But one of the reporters who may have the best understanding of the issues and the investigation of the Perez case is noticeably absent. Jeff Cohen started some aspects of the investigation through his investigative reporting when he was at the Courant. Prior to the start of the trial, Cohen left the Courant and started with WNPR radio.
I think Jeff might have been as surprised as the rest of us when he was named as a potential witness during Jury selection.
For ethical reasons and to preserve his journalistic integrity Jeff and his new bosses at WNPR have made a decision for Jeff to distance himself from the trial. It just seems amusing to me to see someone that understands ethics and integrity taking the high road when we are talking about an Administration devoid of any clue what integrity and ethics are.
You can read a much more in-depth explanation by clicking here
One of the most prevalent issues affecting "quality of life" issues in Hartford's neighborhoods is noise. Loud stereos, loud cars and probably the most common complaint is the noise plague that descends on Hartford's neighborhoods at the first sign of warm weather.... the mobile Ice Cream truck and their obnoxious sound systems.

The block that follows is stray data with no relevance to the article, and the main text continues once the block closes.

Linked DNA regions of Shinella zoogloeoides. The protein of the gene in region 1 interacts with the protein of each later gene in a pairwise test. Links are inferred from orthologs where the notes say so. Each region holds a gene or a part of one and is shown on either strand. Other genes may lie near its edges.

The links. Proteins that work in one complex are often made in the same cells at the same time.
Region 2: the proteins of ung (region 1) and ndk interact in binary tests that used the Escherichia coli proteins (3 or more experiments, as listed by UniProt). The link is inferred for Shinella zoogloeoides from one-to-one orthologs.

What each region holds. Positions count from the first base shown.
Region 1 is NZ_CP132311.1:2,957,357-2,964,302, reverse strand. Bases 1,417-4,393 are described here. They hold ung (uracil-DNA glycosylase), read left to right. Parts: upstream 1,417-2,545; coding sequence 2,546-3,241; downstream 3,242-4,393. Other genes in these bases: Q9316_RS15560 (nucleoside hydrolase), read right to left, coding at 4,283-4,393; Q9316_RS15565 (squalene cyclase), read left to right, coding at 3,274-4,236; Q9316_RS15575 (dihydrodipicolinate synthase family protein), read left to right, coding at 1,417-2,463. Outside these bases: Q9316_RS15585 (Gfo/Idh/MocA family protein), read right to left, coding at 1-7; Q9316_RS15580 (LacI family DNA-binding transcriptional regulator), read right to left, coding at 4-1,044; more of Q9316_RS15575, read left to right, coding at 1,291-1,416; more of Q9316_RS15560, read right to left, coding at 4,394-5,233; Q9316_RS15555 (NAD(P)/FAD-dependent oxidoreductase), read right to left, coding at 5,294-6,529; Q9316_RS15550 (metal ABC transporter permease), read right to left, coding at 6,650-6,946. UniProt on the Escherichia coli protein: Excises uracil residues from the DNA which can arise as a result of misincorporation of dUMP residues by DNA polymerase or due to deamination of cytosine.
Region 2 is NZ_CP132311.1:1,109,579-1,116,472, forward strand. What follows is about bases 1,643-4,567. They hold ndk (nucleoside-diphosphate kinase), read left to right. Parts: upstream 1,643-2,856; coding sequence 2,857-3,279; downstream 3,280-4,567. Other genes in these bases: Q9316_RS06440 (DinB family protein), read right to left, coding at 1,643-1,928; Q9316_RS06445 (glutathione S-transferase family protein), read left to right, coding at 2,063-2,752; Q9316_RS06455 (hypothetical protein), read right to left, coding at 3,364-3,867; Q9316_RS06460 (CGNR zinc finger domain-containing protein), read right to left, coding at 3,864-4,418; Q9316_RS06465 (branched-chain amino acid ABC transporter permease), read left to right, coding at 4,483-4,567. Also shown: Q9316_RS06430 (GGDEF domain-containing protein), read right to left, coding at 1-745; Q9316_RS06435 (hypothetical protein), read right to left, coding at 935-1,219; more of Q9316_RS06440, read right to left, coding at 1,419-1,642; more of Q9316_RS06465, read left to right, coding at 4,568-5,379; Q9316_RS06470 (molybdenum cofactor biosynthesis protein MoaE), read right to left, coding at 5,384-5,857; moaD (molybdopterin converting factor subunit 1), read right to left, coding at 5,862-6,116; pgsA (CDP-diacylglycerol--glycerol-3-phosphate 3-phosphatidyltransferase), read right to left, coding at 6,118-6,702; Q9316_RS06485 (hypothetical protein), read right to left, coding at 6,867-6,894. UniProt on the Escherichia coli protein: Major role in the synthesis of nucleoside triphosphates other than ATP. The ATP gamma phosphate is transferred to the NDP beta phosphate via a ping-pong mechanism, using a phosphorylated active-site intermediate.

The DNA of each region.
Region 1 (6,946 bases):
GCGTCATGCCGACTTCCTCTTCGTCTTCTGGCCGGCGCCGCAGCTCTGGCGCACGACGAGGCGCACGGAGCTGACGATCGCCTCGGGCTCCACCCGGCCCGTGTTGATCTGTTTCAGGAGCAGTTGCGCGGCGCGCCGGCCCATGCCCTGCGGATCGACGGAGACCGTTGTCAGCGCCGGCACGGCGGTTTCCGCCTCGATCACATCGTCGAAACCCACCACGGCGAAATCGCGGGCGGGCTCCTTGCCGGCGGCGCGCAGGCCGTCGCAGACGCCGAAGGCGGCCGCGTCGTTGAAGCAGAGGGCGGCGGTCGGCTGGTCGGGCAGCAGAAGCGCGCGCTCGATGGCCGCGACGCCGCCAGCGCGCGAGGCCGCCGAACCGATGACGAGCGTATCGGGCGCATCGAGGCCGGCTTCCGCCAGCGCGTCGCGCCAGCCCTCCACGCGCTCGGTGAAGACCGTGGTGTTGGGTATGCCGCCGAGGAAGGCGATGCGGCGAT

One of the most active "NRZ's" (neighborhood revitalization zones), Hartford's version of neighborhood community groups, is the Maple Avenue Revitalization Group. MARG has been one of the most pro-active groups in the City in working to help re-write Hartford's noise ordinances and address quality of life issues.
MARG, in conjunction with their Board President Hyacinth Yennie, is constantly fielding complaints at their community meetings regarding the Ice Cream trucks and their late night loudspeakers.
Recently at another meeting being held at Saint Augustine's Church basement, an Ice Cream truck parked outside with its loudspeaker blaring and actually making it difficult for those inside to hear the guest speaker at the meeting. Hyacinth went outside and advised the operator of the noise ordinance and asked him to turn the music down as a courtesy to those inside. The operator refused.